Motherland Magazine

Trends, issues & ideas that shape contemporary Indian culture

The New Sultan of Delhi

Taru dalmia is about the closest thing india has to a zach de la rocha, and in his various projects, this delhi returnee continues to rage against the machine.


When 30-year-old dancehall artist Taru Dalmia toured the United States for the first time earlier this year under his stage name, Delhi Sultanate, he played a juvenile detention centre in East LA. Backed by dub performers Sub Atomic Soundsystem, the crew set up a laptop and some speakers in a small, drab, grey classroom. The inmates were black and Hispanic kids. Dalmia suspects some of them were medicated, “numb” from anti-depressants. The set was only about 45 minutes long. Dalmia performed original tracks without a mic before giving his audience a chance to rap over the beats for themselves. The gig wasn’t a photo-op or covered by the press. Dalmia just wanted to do it.



“Some of those kids really tore it up,” Dalmia says. If this sounds like a bizarre approach for a rising musician to build a fan base in 2012, it is. But not much that Dalmia does fits the mould. To start with, he’s primarily a dancehall emcee. Dancehall employs a Jamaican vocal style tossed over bass-heavy electronic beats that sound like dubstep or up-tempo reggae. But the first time you catch sight of an Indian guy emceeing in a thick Jamaican patois, you’re bound to do a double take. Likewise, while most modern dancehall acts focus their lyrical content on booty shaking, bling, and power, Dalmia uses the form to tell the least fashionable stories of contemporary India – stories about the poor, about those faraway villagers that industrial modernisation has displaced. Whatever the man known as Delhi Sultanate is doing as an artist, he’s doing it his own way.

Dalmia is gaining global attention for his music these days: In April, the gig he played for Delhi’s Tihar Jail inmates with his band, The Ska Vengers, for which he is a lyricist and vocalist, made headlines in the Guardian. Soon after, one of the country’s biggest record labels, Universal Music India, attempted to sign them. But after reviewing the content in Dalmia’s lyrics about corrupt politicians, oppressed villagers and “dirty cops”, the label balked. According to Dalmia, Universal wanted them to rewrite the lyrics. The band declined. Times Music have now picked them up to release their debut album this autumn.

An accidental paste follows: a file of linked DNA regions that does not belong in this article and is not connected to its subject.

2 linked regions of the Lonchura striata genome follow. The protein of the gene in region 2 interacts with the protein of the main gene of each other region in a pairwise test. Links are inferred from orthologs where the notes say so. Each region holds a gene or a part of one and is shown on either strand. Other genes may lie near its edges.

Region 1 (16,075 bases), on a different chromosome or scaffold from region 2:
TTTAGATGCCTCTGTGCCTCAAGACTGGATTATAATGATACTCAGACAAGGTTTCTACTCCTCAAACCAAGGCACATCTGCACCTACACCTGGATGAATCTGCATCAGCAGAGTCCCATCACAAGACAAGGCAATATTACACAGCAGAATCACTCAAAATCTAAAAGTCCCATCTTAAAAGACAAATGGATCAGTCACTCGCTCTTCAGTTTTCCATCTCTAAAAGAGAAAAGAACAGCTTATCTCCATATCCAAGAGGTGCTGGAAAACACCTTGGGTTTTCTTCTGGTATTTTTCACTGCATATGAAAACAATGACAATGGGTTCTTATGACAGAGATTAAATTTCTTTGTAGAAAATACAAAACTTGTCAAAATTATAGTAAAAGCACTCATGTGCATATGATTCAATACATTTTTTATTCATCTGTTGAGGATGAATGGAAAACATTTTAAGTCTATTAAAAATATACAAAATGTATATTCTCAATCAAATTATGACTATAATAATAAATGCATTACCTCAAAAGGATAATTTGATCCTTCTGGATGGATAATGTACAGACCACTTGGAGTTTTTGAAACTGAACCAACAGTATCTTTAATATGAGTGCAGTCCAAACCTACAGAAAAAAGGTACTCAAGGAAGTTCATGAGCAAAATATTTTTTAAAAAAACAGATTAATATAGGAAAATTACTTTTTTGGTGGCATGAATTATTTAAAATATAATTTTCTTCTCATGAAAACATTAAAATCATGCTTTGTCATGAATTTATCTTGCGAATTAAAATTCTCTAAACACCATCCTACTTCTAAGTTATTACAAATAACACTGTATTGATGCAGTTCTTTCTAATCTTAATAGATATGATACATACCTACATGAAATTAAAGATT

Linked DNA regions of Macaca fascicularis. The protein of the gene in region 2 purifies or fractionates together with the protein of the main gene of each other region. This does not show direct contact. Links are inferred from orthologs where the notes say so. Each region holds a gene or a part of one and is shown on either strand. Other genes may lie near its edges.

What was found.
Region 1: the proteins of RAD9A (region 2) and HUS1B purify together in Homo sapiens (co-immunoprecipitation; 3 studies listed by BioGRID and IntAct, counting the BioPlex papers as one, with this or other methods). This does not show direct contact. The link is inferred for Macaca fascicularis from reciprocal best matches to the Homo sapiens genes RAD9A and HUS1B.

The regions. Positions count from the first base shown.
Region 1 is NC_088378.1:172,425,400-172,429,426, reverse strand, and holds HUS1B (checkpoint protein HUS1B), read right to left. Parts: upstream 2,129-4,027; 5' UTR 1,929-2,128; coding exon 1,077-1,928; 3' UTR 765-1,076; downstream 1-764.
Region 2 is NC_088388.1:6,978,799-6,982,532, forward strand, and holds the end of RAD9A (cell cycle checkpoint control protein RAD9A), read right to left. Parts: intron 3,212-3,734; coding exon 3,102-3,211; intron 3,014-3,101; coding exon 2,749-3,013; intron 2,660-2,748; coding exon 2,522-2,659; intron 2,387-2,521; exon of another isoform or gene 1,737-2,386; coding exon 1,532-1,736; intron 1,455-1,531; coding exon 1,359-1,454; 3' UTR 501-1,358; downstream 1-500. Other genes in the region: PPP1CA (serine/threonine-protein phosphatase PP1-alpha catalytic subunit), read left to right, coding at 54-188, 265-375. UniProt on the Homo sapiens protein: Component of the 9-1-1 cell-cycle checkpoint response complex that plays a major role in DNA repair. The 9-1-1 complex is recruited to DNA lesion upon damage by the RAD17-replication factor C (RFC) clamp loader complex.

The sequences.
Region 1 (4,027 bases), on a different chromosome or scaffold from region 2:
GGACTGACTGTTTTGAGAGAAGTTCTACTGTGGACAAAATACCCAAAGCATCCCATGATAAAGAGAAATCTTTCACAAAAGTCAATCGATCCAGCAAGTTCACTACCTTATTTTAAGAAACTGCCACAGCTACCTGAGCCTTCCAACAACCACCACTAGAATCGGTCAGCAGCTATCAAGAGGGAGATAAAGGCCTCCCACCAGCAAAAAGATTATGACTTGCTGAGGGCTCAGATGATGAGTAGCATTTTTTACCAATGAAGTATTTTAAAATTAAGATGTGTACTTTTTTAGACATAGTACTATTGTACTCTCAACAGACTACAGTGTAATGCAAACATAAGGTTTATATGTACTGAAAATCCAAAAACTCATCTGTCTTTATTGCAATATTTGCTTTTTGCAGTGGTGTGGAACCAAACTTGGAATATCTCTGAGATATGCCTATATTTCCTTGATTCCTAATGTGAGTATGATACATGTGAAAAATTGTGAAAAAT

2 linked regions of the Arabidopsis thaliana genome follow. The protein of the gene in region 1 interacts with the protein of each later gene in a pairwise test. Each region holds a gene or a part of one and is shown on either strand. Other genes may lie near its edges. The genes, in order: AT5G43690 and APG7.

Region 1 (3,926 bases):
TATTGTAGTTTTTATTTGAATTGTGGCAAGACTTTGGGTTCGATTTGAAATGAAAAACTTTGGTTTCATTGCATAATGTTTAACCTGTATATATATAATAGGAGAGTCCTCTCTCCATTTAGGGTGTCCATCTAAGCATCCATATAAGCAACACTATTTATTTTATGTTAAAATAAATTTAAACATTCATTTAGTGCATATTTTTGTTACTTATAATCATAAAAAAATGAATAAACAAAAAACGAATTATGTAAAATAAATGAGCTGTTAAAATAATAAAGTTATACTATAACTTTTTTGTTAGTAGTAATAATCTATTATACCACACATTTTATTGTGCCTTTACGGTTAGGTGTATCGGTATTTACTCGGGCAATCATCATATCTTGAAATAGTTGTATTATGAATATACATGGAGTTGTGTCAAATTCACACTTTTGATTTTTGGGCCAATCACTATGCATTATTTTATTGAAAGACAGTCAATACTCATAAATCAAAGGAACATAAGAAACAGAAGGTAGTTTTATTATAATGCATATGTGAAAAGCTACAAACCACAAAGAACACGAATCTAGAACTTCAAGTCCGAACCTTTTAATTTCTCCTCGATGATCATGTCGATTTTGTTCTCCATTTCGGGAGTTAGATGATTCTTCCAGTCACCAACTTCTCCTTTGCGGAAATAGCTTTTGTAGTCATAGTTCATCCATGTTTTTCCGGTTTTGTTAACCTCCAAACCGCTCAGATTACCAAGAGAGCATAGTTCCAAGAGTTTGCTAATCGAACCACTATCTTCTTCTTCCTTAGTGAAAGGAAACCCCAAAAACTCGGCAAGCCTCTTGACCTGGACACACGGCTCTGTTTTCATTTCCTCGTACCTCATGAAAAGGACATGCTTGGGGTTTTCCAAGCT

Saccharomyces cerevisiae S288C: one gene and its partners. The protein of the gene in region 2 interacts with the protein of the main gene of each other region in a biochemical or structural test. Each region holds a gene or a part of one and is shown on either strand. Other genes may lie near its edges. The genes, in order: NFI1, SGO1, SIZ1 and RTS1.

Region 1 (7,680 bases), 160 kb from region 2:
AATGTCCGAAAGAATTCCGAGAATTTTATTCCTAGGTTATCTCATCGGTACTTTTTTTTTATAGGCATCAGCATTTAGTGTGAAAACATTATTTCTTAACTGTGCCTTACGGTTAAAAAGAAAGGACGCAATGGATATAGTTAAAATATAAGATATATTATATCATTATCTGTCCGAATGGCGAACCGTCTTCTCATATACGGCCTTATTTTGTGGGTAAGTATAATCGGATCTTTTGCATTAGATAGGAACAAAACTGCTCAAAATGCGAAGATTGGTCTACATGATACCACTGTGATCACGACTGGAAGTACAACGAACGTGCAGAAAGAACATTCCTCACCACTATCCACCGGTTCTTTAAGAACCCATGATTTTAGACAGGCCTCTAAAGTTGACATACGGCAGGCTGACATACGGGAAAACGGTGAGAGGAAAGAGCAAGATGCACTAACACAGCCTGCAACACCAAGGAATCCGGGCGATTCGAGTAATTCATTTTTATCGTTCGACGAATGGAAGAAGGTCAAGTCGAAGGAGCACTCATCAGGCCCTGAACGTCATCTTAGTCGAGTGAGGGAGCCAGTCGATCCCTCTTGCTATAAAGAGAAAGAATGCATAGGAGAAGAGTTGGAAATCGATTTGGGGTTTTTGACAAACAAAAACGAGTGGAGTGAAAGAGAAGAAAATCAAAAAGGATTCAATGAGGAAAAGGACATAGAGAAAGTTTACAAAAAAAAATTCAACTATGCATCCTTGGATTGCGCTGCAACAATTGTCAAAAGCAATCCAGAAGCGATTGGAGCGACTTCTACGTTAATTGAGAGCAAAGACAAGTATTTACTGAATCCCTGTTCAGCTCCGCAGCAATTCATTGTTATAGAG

Perhaps the most intriguing of Dalmia’s musical exploits is Word Sound Power, a multimedia project driven by collaborations with Indian revolutionary folk singers of rural protest movements. The not-for-profit venture is an active expression of political solidarity. It was co-founded by Dalmia and American music producer Chris McGuinness in 2010, and has more recently involved filmmaker Kush Badhwar. What binds these three personalities together is a common understanding that the rich are getting richer and the poor are getting poorer.



“India used to have one project: a dam, a mining project over twenty years,” Dalmia says. “Now you have multinational corporations coming in with forty or more going over just a few years. And people like to go about their day here without thinking about what’s really going on in the jungles of places like Orissa. We [Word Sound Power] won’t let them ignore it.”



Dalmia keeps his hair in a crew cut. He’s lean, clean-shaven and athletic. He’s talkative, serious and speaks in clear and complete sentences, like chinks of prose. It’s not enough to say that he’s thoughtful or says thoughtful things in conversation. Dalmia is obsessed by, and accustomed to, engaging in philosophical discourse at all times.

His speaking accent – which offers only the subtlest hints of the Jamaican patois he appropriates as his stage voice – sounds otherworldly and untraceable, a product of his diverse background. He was born in Delhi to academic parents, an Indian mother and a German father, and raised in Germany from age one. He also did stints in Northern California and London.

When Dalmia returned to Delhi in the early 2000s, he moved to a property near India Gate that was owned by his late grandfather on his mother’s side, Ramkrishna Dalmia, one of India’s great Independence-era industrialists. The bungalow, which Dalmia believes dates back to the 1930s, still belongs to the family. The view from beyond the rusty iron gate reveals a palace of hard white pillars shaded by neem trees. Just beside that you can make out another symbol of old world India – a small satellite home that once served as the estate manager’s living quarters. It’s a separate space built to orbit around the world of a much wealthier man. It’s an unlikely place to find someone like Dalmia, who pens acidic poetry criticising the Indian elite.




Published: Oct, 2012

Photographs: Bharat Sikka